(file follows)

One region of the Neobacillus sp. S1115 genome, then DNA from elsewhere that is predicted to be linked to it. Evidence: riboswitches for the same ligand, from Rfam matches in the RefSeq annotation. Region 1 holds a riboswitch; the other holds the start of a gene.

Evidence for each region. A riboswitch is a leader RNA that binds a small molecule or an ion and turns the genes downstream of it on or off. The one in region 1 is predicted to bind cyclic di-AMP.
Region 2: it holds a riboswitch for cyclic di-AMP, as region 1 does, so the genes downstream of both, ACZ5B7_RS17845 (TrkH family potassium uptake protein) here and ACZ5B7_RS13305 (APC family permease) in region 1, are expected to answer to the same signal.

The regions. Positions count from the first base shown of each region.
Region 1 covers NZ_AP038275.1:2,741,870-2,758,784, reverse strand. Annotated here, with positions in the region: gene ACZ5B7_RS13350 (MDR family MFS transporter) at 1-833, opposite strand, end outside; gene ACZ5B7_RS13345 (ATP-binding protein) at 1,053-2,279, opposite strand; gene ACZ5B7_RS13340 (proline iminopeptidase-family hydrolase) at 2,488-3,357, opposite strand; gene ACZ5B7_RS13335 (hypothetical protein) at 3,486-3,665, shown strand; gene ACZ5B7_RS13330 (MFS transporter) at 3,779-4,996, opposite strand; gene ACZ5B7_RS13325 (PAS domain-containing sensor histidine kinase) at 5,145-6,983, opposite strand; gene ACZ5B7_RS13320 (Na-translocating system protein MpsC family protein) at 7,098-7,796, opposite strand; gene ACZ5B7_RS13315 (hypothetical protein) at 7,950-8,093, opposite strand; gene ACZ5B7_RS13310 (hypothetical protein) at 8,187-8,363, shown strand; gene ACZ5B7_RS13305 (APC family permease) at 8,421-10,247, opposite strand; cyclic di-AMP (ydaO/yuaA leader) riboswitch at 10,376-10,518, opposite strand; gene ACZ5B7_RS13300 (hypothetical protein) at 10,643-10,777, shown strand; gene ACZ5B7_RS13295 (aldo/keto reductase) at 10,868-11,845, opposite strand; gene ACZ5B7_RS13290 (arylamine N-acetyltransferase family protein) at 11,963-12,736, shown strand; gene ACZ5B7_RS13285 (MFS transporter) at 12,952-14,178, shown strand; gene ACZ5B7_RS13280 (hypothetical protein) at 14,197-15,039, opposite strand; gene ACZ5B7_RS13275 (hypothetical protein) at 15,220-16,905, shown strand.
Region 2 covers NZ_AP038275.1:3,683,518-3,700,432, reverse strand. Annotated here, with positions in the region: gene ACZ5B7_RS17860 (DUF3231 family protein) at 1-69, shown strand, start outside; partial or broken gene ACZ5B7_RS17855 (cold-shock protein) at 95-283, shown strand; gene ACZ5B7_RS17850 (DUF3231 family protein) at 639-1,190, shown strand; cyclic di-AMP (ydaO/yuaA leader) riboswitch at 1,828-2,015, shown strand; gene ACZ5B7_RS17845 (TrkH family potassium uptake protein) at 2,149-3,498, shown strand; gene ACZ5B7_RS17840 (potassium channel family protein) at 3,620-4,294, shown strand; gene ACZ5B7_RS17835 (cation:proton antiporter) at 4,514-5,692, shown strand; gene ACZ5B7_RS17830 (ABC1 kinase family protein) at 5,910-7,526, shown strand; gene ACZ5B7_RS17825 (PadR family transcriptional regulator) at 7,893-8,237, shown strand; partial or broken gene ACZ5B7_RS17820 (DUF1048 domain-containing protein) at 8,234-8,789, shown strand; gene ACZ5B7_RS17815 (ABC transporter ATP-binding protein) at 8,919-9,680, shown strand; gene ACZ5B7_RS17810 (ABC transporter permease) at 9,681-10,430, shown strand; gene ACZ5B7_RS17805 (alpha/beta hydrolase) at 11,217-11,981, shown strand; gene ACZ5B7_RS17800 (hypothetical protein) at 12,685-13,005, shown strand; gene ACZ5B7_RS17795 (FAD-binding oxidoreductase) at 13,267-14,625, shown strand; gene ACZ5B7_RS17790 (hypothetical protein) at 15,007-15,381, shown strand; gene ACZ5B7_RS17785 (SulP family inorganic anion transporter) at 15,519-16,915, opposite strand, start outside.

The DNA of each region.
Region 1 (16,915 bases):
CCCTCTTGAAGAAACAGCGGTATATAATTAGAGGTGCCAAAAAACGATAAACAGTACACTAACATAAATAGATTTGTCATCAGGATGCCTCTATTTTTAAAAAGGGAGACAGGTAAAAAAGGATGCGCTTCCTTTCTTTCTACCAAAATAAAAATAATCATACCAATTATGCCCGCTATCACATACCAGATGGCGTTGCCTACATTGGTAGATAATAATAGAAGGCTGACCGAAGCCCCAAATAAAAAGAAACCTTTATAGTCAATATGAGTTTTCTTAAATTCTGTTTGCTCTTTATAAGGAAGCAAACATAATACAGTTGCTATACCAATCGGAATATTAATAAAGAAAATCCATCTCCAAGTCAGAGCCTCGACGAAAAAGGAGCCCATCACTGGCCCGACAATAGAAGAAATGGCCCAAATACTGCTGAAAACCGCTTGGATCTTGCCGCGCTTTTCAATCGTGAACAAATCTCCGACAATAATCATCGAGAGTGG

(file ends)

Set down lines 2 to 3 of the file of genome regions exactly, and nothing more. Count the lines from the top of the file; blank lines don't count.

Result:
Evidence for each region. A riboswitch is a leader RNA that binds a small molecule or an ion and turns the genes downstream of it on or off. The one in region 1 is predicted to bind cyclic di-AMP.
Region 2: it holds a riboswitch for cyclic di-AMP, as region 1 does, so the genes downstream of both, ACZ5B7_RS17845 (TrkH family potassium uptake protein) here and ACZ5B7_RS13305 (APC family permease) in region 1, are expected to answer to the same signal.